The Palais de la Decouverte is a science museum located at the Grand Palais and it was at this very spot I was put to shame. Our first destination was the insect exhibit which was located on the first floor. There, we saw glass casings full of ants, termites, and spiders and tons of information about their livelihood. Near the end of the insect exhibit, there was an apparatus with holes large enough to fit a hand. Curiosity got the best of me and I stuck my right hand through. As I was moving my arm farther into the hole, about elbow deep, something suddenly grabbed my hand and started shaking me. I shrieked… and as I jerked my body back, the straps of my computer bag snapped and fell to the floor. Before I knew what was going on, I heard a snicker. Out pops this 12-year-old French girl who points and laughs at me and then runs off. I didn’t know that on the opposite side of the apparatus was another hole where others could insert their hands. The little punk had bested me. I slowly grabbed my bag and walked away with my head down in shame.
Have you ever wondered why you feel embarrassed? It is defined as feeling awkward, self-conscious, or ashamed and it is a state of intense discomfort from a socially unacceptable act. In my situation, I should not have been so easily frightened by a 12-year-old girl. My broken bag is now strewn over my chair and acts as a constant reminder. Embarrassing situations occur frequently to me, or at least I feel more susceptible than the average person. I’m sure there was some traumatizing childhood moment, where I was so utterly embarrassed that now even the little voice cracks seems to embarrass me. Or maybe it’s from an enlarged right pregenual anterior cingulate cortex (pACC). Probably a bit of both, but let’s focus on the later.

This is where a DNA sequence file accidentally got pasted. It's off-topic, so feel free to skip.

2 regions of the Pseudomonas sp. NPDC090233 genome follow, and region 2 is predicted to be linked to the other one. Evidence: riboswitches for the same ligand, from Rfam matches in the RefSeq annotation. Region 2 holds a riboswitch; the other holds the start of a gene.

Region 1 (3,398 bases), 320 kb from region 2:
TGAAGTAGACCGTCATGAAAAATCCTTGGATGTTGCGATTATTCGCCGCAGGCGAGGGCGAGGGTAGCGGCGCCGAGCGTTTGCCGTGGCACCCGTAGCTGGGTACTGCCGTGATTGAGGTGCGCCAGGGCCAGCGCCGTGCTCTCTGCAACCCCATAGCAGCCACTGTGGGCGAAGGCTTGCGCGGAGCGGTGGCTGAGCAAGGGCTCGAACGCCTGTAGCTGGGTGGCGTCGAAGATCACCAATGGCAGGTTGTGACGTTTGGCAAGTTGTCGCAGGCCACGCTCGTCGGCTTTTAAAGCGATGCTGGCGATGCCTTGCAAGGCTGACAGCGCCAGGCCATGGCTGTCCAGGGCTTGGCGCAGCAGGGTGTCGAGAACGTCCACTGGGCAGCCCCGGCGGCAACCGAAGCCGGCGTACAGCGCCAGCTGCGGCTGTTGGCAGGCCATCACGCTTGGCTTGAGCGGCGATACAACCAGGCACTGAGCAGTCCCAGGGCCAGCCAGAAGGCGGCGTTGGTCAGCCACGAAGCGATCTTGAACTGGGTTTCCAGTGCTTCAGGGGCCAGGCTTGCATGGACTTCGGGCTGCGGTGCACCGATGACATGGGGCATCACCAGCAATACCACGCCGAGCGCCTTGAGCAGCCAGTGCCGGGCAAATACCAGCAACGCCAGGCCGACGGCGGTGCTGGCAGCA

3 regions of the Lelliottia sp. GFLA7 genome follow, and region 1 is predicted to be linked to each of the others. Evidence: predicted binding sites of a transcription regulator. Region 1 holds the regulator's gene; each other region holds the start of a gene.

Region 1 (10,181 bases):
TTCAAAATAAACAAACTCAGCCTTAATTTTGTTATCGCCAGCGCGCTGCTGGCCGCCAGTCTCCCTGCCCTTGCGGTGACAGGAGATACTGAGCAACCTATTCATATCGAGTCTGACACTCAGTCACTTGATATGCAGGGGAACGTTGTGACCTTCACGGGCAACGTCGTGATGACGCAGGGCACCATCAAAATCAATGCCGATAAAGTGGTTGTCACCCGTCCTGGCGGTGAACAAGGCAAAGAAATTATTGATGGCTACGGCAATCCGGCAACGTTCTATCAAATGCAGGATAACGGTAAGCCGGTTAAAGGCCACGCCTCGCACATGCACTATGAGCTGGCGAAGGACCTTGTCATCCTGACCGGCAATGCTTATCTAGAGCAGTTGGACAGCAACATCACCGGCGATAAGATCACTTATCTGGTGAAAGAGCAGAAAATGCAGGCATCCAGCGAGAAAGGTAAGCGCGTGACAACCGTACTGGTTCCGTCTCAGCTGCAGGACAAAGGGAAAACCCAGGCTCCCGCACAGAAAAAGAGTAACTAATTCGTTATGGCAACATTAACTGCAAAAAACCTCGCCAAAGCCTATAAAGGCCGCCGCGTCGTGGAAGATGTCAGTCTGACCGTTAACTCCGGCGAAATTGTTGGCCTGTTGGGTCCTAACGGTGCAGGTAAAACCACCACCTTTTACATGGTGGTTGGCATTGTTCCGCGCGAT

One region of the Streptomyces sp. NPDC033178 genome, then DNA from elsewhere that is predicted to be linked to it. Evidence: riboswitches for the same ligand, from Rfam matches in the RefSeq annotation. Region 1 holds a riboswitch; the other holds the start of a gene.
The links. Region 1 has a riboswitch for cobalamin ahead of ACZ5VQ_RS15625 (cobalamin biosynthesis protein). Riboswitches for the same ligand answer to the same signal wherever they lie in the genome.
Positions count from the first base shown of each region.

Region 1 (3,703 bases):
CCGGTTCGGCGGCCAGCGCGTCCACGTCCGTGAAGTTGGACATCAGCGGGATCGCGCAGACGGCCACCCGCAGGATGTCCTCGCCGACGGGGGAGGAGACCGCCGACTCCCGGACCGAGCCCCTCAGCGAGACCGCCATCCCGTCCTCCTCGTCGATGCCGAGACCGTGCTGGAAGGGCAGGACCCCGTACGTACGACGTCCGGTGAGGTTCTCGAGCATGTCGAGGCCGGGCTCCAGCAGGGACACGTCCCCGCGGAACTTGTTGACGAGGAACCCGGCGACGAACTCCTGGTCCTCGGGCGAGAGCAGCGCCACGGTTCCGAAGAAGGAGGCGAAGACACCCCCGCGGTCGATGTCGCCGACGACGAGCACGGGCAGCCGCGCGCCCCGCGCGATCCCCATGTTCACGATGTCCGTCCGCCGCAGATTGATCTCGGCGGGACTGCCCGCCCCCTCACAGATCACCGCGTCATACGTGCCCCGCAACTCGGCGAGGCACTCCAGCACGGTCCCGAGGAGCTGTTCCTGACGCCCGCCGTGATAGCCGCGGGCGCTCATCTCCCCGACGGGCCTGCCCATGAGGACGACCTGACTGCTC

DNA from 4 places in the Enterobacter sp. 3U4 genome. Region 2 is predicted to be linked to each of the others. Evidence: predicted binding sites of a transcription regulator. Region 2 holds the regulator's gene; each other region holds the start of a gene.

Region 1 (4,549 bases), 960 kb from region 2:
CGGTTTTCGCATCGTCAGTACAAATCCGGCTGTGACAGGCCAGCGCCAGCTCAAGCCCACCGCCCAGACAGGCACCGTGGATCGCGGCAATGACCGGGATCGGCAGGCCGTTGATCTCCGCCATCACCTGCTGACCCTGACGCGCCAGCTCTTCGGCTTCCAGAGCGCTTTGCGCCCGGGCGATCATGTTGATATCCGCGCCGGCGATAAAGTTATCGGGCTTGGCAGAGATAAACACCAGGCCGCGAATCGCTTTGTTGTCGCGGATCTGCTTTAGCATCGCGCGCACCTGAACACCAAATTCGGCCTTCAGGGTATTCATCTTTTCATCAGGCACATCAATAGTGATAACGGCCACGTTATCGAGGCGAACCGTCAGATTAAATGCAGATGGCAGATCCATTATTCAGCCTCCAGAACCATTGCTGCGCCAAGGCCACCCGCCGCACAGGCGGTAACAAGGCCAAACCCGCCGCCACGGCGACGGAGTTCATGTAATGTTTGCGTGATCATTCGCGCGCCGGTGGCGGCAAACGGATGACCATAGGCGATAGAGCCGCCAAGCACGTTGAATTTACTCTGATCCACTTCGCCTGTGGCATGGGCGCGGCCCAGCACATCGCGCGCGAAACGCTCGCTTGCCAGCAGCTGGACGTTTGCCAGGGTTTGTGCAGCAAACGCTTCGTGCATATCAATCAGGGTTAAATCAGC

In a research study in 2012, Sturm et al. obtained 27 patients with behavioral variant frontotemporal dementia (bvFTD), a neurodegenerative disease that targets the pACC region and is known to decrease self-conscious reactivity. Do not confuse self-consciousness and self-conscious behavior, one being self-awareness and the latter social discomfort which this study is based on. The purpose of the experiment was to find evidence supporting the pACC region playing a role in self-conscious activity. Sturm et al. tested the hypothesis by comparing the bvFTD patients to 33 healthy patients through a self-conscious reactivity test and an MRI scan(Sturm et al., 2013).The patients were instructed to put on headphones and sing-along to “My Girl” by the Temptations without knowing they were being recorded. They were then hooked up to a machine, which measured self-conscious reactivity and shown a video of themselves singing without the music in the background. The machine specifically measured heart rate, blood pressure, respiration, etc., and a score was calculated from the data to determine self-conscious reactivity. Patients were also shown a sad clip to measure baseline activity. The data showed healthy patients scoring a higher self-conscious reactivity score than the bvFtD patients which supported the hypothesis. An MRI scan revealed a higher volume of the right pACC region correlating with a higher self-conscious reactivity score.
The study suggests if I had a larger right pACC region, I would be more susceptible to embarrassment every time I trip in public, or when someone posts an ugly picture of me online. So now that we have located a possible section of the brain that deals with self-consciousness, I am going to have mine removed to avoid feeling any embarrassing emotions in the future. No just kidding. There’s not an overwhelming amount of data associating pACC to self-conscious behavior and the pACC is involved in many brain processes. However, the study provides a deeper understanding of self-conscious behavior.
Sturm VE, Sollberger M, Seeley WW, Rankin KP, Ascher EA, Rosen HJ, Miller BL, Levenson RW (2013) Role of right pregenual anterior cingulate cortex in self-conscious emotional reactivity. Social cognitive and affective neuroscience 8:468-474.